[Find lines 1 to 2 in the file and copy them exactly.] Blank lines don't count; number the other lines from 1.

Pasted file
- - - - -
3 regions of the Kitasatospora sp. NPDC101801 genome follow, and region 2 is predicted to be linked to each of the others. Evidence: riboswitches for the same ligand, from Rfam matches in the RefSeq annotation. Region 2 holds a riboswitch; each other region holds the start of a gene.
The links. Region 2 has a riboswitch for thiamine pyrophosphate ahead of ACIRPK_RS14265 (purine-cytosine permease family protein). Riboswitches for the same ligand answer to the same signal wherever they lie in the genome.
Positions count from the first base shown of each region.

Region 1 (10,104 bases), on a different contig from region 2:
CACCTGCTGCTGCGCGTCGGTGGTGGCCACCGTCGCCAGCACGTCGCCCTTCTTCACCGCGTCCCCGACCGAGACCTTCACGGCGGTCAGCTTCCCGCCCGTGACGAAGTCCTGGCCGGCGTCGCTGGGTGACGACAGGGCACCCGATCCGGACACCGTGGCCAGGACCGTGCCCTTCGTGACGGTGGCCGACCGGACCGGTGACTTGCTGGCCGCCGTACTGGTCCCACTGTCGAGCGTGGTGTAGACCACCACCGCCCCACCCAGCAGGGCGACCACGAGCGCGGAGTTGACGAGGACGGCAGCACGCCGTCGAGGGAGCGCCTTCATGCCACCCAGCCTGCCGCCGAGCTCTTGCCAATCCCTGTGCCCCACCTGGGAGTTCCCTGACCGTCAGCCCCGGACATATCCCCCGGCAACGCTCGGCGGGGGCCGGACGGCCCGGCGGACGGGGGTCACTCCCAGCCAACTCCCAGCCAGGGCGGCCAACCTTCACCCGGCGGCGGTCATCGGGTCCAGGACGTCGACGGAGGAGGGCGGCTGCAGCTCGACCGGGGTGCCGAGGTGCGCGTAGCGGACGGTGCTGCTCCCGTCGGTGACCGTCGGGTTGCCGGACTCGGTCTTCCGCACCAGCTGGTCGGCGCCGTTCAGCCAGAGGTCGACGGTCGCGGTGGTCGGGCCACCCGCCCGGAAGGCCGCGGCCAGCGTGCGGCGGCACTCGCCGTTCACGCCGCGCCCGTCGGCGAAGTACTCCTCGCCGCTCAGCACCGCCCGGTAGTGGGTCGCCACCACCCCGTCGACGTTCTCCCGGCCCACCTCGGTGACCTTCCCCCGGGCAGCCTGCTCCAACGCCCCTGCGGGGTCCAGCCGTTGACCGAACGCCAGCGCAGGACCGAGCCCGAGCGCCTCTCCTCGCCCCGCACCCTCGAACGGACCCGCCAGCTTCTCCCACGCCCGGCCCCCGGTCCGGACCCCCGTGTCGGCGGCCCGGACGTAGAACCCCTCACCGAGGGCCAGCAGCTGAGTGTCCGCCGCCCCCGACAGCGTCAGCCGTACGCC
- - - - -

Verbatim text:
3 regions of the Kitasatospora sp. NPDC101801 genome follow, and region 2 is predicted to be linked to each of the others. Evidence: riboswitches for the same ligand, from Rfam matches in the RefSeq annotation. Region 2 holds a riboswitch; each other region holds the start of a gene.
The links. Region 2 has a riboswitch for thiamine pyrophosphate ahead of ACIRPK_RS14265 (purine-cytosine permease family protein). Riboswitches for the same ligand answer to the same signal wherever they lie in the genome.